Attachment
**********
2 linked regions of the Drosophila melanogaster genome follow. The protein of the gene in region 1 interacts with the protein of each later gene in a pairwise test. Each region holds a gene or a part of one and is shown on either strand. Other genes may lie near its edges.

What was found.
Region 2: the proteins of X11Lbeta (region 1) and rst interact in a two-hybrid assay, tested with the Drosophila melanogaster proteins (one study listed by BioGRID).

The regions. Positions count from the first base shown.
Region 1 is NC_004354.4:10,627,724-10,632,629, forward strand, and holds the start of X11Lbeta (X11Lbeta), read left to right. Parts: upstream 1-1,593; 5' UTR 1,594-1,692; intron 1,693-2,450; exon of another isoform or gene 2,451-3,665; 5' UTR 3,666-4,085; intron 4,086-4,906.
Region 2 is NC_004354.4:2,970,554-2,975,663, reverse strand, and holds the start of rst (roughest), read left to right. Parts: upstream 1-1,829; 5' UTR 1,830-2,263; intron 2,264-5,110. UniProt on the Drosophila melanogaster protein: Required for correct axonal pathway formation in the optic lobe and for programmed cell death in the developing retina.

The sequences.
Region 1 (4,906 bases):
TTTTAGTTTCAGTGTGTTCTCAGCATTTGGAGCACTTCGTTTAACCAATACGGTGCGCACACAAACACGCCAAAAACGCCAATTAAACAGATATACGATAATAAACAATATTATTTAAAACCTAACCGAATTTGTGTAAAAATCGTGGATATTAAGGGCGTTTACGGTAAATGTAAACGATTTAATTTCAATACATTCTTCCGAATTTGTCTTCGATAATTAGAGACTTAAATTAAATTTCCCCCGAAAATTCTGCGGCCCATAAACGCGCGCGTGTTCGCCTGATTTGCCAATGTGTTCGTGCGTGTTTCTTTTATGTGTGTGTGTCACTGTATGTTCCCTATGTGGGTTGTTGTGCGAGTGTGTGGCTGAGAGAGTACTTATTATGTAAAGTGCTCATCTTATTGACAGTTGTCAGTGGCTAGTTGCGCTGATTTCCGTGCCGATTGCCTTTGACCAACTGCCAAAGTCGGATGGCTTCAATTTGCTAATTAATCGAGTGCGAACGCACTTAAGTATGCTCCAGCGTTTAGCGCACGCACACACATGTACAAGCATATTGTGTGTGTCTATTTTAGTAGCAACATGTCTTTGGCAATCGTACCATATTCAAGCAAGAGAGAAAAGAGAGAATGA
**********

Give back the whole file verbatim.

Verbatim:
2 linked regions of the Drosophila melanogaster genome follow. The protein of the gene in region 1 interacts with the protein of each later gene in a pairwise test. Each region holds a gene or a part of one and is shown on either strand. Other genes may lie near its edges.

What was found.
Region 2: the proteins of X11Lbeta (region 1) and rst interact in a two-hybrid assay, tested with the Drosophila melanogaster proteins (one study listed by BioGRID).

The regions. Positions count from the first base shown.
Region 1 is NC_004354.4:10,627,724-10,632,629, forward strand, and holds the start of X11Lbeta (X11Lbeta), read left to right. Parts: upstream 1-1,593; 5' UTR 1,594-1,692; intron 1,693-2,450; exon of another isoform or gene 2,451-3,665; 5' UTR 3,666-4,085; intron 4,086-4,906.
Region 2 is NC_004354.4:2,970,554-2,975,663, reverse strand, and holds the start of rst (roughest), read left to right. Parts: upstream 1-1,829; 5' UTR 1,830-2,263; intron 2,264-5,110. UniProt on the Drosophila melanogaster protein: Required for correct axonal pathway formation in the optic lobe and for programmed cell death in the developing retina.

The sequences.
Region 1 (4,906 bases):
TTTTAGTTTCAGTGTGTTCTCAGCATTTGGAGCACTTCGTTTAACCAATACGGTGCGCACACAAACACGCCAAAAACGCCAATTAAACAGATATACGATAATAAACAATATTATTTAAAACCTAACCGAATTTGTGTAAAAATCGTGGATATTAAGGGCGTTTACGGTAAATGTAAACGATTTAATTTCAATACATTCTTCCGAATTTGTCTTCGATAATTAGAGACTTAAATTAAATTTCCCCCGAAAATTCTGCGGCCCATAAACGCGCGCGTGTTCGCCTGATTTGCCAATGTGTTCGTGCGTGTTTCTTTTATGTGTGTGTGTCACTGTATGTTCCCTATGTGGGTTGTTGTGCGAGTGTGTGGCTGAGAGAGTACTTATTATGTAAAGTGCTCATCTTATTGACAGTTGTCAGTGGCTAGTTGCGCTGATTTCCGTGCCGATTGCCTTTGACCAACTGCCAAAGTCGGATGGCTTCAATTTGCTAATTAATCGAGTGCGAACGCACTTAAGTATGCTCCAGCGTTTAGCGCACGCACACACATGTACAAGCATATTGTGTGTGTCTATTTTAGTAGCAACATGTCTTTGGCAATCGTACCATATTCAAGCAAGAGAGAAAAGAGAGAATGA